Drawing Pierce County: Census Maps in ggplot2

A side project I am working on (more on that later if I can manage to blog more than once a year) has me needing to interact with several datasets that are broken down by census tract. This means that, among other things, I’m going to be outputting a lot of Tacoma and Pierce county map visualizations, and need to be able to outline and mark these tracts in a variety of ways.

So! Here is a rundown of exactly how I am pulling the census shapes, and squooshing them into ggplot2 in R. First, we’re going to need a library or two. Or six. Probably six.

Tigris provides the census shapefile data. Graphics come from ggplot2 and ggmap. Broom and maptools help reshape the data into a friendly data.frame. And bit64 keeps the long census IDs from breaking a normal integer field.


Next up, we need to retrieve the spatial data for all of the census tracts in the county. In addition to giving us the regions to draw later, it will help us define the limits of the base map. Tigris needs identifiers for the state (it would prefer the code, but it will take the abbreviation) and the county.

county_cols = c("state", "statefp", "countyfp", "county", "classfp")
wa_counties <- read.csv("https://www2.census.gov/geo/docs/reference/codes/files/st53_wa_cou.txt", header=FALSE, col.names=county_cols)
pierce_code <- wa_counties[wa_counties$county == "Pierce County", "countyfp"]
pc_tracts <- tracts(state="WA", county=pierce_code)

If we were drawing a fancy map with leaflet, this shapefile would be great. But ggplot2 (and other ease of merging tasks) would prefer a nice and tidy data.frame.

pc_tidy <- tidy(pc_tracts, region="GEOID")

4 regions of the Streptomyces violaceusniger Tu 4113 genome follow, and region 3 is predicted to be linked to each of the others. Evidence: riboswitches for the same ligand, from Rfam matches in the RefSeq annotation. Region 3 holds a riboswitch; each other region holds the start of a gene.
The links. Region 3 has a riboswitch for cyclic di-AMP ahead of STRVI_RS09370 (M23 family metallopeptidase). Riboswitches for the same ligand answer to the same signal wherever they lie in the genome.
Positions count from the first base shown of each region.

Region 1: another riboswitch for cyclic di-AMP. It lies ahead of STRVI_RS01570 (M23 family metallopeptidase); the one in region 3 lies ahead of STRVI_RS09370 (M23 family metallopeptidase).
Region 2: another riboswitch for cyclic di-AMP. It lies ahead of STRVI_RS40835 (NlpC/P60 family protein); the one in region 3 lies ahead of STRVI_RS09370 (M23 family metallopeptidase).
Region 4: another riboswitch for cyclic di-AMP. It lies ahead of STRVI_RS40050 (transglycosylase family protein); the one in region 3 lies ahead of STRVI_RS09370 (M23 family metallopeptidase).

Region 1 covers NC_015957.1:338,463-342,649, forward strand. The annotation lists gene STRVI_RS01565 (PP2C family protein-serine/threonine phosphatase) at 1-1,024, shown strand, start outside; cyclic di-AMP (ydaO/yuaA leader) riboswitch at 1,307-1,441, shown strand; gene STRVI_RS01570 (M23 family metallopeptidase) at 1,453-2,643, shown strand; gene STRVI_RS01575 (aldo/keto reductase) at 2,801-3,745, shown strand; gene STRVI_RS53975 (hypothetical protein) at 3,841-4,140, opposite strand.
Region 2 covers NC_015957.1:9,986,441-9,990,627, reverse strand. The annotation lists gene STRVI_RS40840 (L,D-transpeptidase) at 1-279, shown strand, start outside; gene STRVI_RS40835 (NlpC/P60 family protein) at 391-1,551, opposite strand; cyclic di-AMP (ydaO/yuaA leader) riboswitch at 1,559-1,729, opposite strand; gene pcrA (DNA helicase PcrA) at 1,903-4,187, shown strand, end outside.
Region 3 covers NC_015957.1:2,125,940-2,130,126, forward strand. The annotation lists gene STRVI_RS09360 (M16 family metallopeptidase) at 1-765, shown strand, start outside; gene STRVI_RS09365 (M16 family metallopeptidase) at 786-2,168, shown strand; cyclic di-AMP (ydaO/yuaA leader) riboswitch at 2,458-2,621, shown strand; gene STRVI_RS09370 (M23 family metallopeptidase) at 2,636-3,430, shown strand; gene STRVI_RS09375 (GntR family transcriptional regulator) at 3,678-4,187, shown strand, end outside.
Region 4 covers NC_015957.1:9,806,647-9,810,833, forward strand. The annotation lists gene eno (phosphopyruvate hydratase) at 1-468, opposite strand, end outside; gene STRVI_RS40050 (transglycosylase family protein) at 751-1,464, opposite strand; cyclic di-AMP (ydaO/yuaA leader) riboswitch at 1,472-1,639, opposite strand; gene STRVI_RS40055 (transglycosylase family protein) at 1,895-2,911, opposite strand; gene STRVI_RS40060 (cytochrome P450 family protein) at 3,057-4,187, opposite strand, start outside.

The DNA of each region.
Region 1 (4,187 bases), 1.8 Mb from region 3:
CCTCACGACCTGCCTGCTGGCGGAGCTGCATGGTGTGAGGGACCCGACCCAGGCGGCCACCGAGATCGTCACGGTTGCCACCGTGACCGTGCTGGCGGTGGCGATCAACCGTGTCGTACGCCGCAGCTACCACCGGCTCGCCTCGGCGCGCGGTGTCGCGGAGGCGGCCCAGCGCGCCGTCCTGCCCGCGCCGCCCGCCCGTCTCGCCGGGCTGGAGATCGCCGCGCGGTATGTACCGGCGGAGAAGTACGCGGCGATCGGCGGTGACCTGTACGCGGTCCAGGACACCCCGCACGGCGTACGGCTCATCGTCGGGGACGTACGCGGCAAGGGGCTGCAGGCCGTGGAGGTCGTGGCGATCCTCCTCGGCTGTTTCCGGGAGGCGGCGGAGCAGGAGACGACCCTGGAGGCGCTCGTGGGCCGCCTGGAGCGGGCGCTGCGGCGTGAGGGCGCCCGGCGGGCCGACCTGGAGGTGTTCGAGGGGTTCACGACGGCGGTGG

##        long      lat order  hole piece         group          id
## 1 -122.4420 47.28712     1 FALSE     1 53053060200.1 53053060200
## 2 -122.4323 47.29602     2 FALSE     1 53053060200.1 53053060200
## 3 -122.4327 47.29623     3 FALSE     1 53053060200.1 53053060200
## 4 -122.4363 47.29842     4 FALSE     1 53053060200.1 53053060200
## 5 -122.4366 47.29883     5 FALSE     1 53053060200.1 53053060200
## 6 -122.4366 47.29898     6 FALSE     1 53053060200.1 53053060200

Now we have a whole bunch of data. Time to start plotting! In particular, note the group field, which separates out each individual polygon. I missed this step the first time around, and it gave me some very interesting maps, as it tried to draw the whole thing with one continuous line.

ggplot() + geom_polygon(data=pc_tidy, aes(x=long, y=lat, group=group), color="black", fill="white")


Ta da! It’s Pierce County! All done.

Okay. Well. Some folks may have an ingrained knowledge of the county’s geographic ins and outs, and be happy with just the outlines. Others might like to see some identifying information, some sign of city names and bodies of water and such. For that, we’ll use ggmap’s get_map function to pull our backdrop from a remote tileserver. There are a few options here. I went with a Stamen map (http://maps.stamen.com/), because it was easy to use, and visually unobstrusive.

In order to pull the map, first we’ll need a bounding box, specifying the furthest south, west, north and east (in that order) we’d like to go. For this, we can just use the minimum and maximum longitudes and latitudes from our set of points.

bounds <- c(min(pc_tidy$long), min(pc_tidy$lat), max(pc_tidy$long), max(pc_tidy$lat))

Now we’ve got enough info to get the map, and draw it, too.

pc_map <- get_map(location=bounds, maptype="toner-lite", source="stamen")


Drawing the census edges is as simple as adding our geom_polygon back in. We’ll also render the polygons transparent, so they don’t cover up our helpful geography, and add in some color so they stand out.

ggmap(pc_map) + geom_polygon(data=pc_tidy, aes(x=long, y=lat, group=group), color="red", alpha=0, size=0.3)


Pierce County! With lines around its bits! Of course ggplot2 provides all manner of prettification opportunities, but that’s not really the goal of the day, so I’ll leave things there. Next time: less code! More maps! Actual data!


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